The following is a brief overview of several internal and external factors that can affect the success of any improvement initiative that is designed to reduce or eliminate HAIs, including CLABSIs5:
* Leadership: This is broadly defined to include not only the executives, officers, and directors but also the clinical leaders and leaders of improvement teams or initiatives. Leaders communicate their vision to staff, provide human and fiscal resources to support CLABSI improvement initiatives, and work with staff to overcome barriers.
* Culture of safety: A culture of safety refers to an organization's commitment to safety across all levels of the organization and includes a blame-free environment that encourages staff to report error and near misses. Staff at all levels of the organization should seek solutions to patient safety issues.
* Multidisciplinary teams and teamwork: Teams create a balanced approach to improving patient care and safety. Such teams should include all staff members involved in CVC insertions and maintenance, clinical leaders and champions, managers, and infection preventionists. Health care personnel must not only be clinically competent but also be expert team members.
* Accountability of health care personnel: All members of the health care team must consistently carry out standardized protocols to prevent CLABSIs. Each individual is accountable for following evidence-based practices outlined in organizational policies and procedures.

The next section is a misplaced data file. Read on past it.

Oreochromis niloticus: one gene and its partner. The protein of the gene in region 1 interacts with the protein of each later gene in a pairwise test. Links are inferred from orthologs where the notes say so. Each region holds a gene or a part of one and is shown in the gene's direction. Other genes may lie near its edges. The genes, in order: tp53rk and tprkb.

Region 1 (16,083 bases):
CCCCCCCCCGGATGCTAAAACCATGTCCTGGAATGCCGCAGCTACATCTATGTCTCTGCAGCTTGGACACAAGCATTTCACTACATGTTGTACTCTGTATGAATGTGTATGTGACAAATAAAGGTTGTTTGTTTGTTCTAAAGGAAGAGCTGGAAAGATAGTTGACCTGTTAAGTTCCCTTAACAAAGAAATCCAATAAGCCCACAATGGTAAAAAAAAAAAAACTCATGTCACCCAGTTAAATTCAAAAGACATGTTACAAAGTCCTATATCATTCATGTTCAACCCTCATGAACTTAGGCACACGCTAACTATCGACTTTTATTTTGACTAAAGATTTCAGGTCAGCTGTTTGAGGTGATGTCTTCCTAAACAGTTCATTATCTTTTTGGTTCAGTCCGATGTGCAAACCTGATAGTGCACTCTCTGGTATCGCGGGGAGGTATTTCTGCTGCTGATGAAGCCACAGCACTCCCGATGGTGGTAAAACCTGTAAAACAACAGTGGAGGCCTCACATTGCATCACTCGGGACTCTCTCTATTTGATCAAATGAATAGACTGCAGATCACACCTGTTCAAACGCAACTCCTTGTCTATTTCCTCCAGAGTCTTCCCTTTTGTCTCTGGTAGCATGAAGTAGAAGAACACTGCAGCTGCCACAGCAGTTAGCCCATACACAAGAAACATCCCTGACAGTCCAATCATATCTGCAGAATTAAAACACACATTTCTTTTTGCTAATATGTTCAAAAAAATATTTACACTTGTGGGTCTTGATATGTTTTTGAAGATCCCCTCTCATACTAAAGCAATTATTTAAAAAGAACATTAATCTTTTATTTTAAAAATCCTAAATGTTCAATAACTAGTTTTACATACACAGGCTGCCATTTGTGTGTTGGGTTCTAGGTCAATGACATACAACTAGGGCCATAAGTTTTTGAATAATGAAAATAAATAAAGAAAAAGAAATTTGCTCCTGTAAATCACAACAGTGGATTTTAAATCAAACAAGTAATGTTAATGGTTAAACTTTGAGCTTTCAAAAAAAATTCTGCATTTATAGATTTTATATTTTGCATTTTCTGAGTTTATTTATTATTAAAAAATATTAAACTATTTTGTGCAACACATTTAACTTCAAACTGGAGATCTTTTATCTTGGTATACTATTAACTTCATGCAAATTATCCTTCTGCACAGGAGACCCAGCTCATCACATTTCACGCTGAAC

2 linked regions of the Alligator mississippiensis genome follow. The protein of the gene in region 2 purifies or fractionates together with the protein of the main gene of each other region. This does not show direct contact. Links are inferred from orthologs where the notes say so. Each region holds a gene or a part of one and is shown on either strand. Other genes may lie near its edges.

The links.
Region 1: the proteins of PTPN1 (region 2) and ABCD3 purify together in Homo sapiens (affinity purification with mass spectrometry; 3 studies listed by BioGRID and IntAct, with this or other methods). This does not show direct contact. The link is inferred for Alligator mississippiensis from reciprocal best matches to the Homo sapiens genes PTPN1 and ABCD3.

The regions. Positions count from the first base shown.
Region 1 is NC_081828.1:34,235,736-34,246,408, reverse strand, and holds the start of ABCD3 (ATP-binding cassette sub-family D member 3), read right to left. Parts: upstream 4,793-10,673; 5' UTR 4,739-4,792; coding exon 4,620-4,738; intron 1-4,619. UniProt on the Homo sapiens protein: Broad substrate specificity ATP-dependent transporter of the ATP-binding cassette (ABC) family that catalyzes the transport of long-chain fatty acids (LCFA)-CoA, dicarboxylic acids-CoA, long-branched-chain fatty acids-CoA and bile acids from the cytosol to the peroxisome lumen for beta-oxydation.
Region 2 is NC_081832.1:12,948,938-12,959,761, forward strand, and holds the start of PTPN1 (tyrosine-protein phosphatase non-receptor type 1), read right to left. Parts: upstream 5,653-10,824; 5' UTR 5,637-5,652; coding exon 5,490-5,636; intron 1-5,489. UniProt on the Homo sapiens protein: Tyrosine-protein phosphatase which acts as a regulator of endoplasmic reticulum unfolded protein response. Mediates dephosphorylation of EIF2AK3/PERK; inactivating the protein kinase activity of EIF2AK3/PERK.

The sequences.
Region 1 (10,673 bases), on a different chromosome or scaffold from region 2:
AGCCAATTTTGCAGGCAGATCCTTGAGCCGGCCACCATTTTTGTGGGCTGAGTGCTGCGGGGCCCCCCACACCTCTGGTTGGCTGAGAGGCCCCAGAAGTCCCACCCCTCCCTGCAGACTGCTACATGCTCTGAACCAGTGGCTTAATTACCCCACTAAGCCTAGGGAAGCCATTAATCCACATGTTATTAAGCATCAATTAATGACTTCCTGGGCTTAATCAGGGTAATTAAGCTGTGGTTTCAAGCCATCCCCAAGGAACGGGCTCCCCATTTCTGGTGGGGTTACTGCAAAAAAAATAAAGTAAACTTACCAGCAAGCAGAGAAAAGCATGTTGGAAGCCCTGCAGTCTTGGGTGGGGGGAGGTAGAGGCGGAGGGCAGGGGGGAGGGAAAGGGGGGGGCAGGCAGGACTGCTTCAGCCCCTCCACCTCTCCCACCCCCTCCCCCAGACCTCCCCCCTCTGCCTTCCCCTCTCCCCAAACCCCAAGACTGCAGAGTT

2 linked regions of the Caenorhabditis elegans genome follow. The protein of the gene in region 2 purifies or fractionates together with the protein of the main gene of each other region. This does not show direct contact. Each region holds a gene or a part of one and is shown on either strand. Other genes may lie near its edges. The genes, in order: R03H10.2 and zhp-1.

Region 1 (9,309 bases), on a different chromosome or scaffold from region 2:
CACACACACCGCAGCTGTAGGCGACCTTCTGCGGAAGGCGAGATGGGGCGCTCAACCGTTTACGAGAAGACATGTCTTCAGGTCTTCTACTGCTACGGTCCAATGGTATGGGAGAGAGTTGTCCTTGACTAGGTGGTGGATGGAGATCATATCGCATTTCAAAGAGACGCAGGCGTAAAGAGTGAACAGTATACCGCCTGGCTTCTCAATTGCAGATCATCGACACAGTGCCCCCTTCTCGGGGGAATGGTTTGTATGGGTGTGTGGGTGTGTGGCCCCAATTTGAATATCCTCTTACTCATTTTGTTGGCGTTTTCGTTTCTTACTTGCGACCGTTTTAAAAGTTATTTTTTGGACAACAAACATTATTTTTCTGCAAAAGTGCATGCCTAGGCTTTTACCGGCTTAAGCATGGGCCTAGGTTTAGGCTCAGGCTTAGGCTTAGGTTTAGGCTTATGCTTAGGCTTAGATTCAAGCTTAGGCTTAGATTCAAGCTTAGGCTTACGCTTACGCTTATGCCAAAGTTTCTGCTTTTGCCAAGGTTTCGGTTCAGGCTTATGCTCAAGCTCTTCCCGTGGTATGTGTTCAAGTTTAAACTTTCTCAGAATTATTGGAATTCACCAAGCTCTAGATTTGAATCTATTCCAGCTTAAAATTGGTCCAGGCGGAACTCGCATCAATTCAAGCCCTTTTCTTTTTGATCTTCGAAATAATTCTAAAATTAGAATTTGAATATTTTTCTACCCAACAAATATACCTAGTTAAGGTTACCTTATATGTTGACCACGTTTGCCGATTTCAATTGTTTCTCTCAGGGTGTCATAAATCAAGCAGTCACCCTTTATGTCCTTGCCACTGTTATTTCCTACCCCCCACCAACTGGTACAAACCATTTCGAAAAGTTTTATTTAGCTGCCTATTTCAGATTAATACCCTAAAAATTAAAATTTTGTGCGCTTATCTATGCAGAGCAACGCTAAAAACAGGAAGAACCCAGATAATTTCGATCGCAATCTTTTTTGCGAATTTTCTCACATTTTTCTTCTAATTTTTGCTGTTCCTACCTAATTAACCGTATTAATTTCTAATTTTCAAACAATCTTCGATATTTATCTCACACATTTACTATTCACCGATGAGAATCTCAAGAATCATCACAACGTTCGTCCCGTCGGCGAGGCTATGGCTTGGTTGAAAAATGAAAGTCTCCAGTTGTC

* Empowerment: Health care personnel should have the ability to speak up, without fear of blame or intimidation, when unacceptable behaviors, errors, or near misses occur.
* Resource availability: Organizations need to ensure that necessary equipment and supplies are in place, along with education and training of staff on CLABSI prevention practices, competency assessments for staff, and trained epidemiologists and infection preventionists to oversee the CLABSI prevention program.
* Data collection and feedback of CLABSI rates: Surveillance for CLABSI and feedback of CLABSI rates to front-line staff can have a significant impact on CLABSI prevention efforts.
* Policies and procedures: Written policies and procedures that incorporate evidence-based practices should be available and their implementation should be monitored.
* Involvement of patients and families: Patients and their families should be educated on the steps they can take to reduce the risk of CLABSIs.
Central line–associated bloodstream infections are associated with high morbidity, mortality, and health care costs. There is growing recognition that many HAIs, including CLABSIs, are largely preventable when evidence-based practices are followed consistently. Progress that has been made in recent years in reducing CLABSIs points to their preventability, even in resource-limited countries.
Note. The Joint Commission monograph “Preventing Central Line-Associated Bloodstream Infections: A Global Challenge, A Global Perspective” is available for download free of charge at www.jointcommission.org/preventing_clabsi. The monograph includes information about CLABSI, clinical practice guidelines, prevention strategies, safety initiatives, surveillance and reporting information, and information about the economic aspects of CLABSI. The monograph was produced in partnership with infection prevention leaders from the Society for Hospital Epidemiology of America, Association for Professionals in Infection Control and Epidemiology, Inc, National Institutes of Health, Infectious Diseases Society of America, Association for Vascular Access, and International Nosocomial Infection Control Consortium. The monograph was supported in part by research grant provided by Baxter Healthcare Corporation.